In March 2021, a work of art called Everydays: The First 5000 Days sold for $69 million at Christie’s Auction House. It’s not out of the ordinary to see eight-figure art sales, but this one received a lot of attention because the piece was sold as a non-fungible token (NFT) – an electronic record corresponding to an image that lives entirely in the digital world.
Put differently: Someone paid almost $70 million for a picture on the internet.
Since then, NFTs have started to permeate pop culture in various ways. They’ve been spoofed by Saturday Night Live and embraced by high-profile celebrities like rapper Snoop Dogg and NBA superstar Stephen Curry. There are now hundreds of millions of dollars of NFT sales each week through public marketplaces like Foundation, OpenSea, and Nifty Gateway, as well as custom-built applications like NBA Top Shot and VeVe.
Yet at the same time many people wonder how tokens on the internet could be worth money at all — especially when many of them just represent “ownership” of an online image or animation that you could, in principle, download a copy of for free.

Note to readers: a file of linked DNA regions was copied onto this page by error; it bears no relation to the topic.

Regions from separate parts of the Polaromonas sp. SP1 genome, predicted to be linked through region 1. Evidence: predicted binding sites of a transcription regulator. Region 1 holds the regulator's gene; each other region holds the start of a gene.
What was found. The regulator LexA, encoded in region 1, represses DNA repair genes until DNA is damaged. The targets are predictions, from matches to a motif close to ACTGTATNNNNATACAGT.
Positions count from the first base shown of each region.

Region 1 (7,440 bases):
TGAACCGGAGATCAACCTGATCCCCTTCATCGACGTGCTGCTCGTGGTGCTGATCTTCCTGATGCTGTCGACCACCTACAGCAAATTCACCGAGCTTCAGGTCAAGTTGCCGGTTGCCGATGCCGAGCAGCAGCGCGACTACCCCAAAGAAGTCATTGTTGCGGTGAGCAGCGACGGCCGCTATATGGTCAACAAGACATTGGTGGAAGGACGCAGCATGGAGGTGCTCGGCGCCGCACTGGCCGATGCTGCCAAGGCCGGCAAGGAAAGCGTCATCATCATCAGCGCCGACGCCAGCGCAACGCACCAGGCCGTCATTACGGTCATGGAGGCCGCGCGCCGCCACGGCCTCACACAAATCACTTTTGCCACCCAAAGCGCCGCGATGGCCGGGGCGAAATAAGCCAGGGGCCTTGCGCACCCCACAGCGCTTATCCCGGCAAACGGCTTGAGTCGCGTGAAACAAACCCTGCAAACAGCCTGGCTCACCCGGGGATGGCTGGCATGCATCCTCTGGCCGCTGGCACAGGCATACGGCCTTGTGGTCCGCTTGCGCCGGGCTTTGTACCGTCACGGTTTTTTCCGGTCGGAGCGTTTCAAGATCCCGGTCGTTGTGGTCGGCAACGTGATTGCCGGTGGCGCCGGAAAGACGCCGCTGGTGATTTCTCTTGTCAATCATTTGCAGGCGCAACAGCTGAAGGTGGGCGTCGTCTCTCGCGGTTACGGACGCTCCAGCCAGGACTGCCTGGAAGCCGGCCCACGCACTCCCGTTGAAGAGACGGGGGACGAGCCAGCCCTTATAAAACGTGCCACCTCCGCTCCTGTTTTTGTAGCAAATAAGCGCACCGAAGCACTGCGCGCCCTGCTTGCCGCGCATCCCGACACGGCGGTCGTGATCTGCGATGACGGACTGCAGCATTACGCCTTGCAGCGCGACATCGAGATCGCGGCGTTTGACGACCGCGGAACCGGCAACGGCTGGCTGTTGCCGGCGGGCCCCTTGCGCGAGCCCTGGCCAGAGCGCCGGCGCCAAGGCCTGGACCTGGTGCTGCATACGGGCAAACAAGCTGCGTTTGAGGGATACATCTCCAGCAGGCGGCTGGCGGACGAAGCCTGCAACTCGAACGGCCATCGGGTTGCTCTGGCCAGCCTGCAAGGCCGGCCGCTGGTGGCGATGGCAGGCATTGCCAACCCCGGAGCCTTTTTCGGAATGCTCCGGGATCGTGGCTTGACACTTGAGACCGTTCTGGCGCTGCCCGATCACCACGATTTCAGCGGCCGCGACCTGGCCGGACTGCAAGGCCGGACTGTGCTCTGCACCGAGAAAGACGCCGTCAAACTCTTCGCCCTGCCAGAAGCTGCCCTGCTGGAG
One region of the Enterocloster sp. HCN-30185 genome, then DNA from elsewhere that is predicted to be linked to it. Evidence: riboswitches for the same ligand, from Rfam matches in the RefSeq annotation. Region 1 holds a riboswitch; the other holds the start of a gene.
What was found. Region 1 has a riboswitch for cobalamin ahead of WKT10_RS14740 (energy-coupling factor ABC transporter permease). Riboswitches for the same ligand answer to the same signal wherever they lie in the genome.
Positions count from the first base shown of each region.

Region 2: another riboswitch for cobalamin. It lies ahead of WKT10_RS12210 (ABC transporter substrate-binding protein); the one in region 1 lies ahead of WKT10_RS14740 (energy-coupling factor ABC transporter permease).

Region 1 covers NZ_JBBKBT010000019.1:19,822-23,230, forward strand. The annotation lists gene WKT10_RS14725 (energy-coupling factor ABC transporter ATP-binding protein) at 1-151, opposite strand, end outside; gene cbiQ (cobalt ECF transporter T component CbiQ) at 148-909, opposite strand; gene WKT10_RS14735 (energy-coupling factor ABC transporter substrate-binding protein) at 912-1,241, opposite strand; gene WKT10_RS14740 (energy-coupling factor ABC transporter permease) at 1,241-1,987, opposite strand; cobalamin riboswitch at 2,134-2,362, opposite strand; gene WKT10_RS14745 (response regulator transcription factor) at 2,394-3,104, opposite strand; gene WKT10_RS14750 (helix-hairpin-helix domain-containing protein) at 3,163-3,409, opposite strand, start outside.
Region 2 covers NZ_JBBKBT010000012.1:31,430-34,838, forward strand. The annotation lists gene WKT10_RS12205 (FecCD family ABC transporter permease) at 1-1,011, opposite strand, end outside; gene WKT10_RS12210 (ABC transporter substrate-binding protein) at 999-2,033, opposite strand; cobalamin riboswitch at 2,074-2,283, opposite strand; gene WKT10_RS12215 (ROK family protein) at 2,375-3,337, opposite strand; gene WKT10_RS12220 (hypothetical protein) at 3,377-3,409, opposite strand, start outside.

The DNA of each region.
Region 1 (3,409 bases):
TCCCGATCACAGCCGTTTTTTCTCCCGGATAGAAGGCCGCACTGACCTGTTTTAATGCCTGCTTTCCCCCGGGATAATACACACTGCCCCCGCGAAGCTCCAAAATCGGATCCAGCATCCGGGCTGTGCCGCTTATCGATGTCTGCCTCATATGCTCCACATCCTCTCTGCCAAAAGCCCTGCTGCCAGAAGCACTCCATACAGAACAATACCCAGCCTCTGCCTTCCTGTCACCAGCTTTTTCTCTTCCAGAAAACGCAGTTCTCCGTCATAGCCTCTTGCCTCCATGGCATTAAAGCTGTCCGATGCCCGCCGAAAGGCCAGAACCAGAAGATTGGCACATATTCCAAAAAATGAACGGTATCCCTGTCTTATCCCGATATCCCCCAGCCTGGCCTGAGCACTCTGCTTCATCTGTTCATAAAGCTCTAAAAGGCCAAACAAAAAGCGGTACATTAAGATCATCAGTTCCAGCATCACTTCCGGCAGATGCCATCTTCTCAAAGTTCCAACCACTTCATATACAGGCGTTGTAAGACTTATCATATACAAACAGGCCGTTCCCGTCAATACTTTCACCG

It’s easy to see why NFTs inspire both excitement and deep skepticism: They’re a completely novel asset class, and we don’t see new asset classes appear that often. But what drives the value of an asset that’s really just a digital token people can pass around? To appreciate NFTs properly, we first have to think through what they actually are and the types of market opportunities they enable. And once we unlock that, we can understand how to build businesses around them.
NFTs as a Tool for Market Design
NFTs have fundamentally changed the market for digital assets. Historically there was no way to separate the “owner” of a digital artwork from someone who just saved a copy to their desktop. Markets can’t operate without clear property rights: Before someone can buy a good, it has to be clear who has the right to sell it, and once someone does buy, you need to be able to transfer ownership from the seller to the buyer. NFTs solve this problem by giving parties something they can agree represents ownership. In doing so, they make it possible to build markets around new types of transactions — buying and selling products that could never be sold before, or enabling transactions to happen in innovative ways that are more efficient and valuable.
As the name “non-fungible token” suggests, each NFT is a unique, one-of-a-kind digital item. They’re stored on public-facing digital ledgers called blockchains, which means it’s possible to prove who owns a given NFT at any moment in time and trace the history of prior ownership. Moreover, it’s easy to transfer NFTs from one person to another — just as a bank might move money across accounts — and it’s very hard to counterfeit them. Because NFT ownership is easy to certify and transfer, we can use them to create markets in a variety of different goods.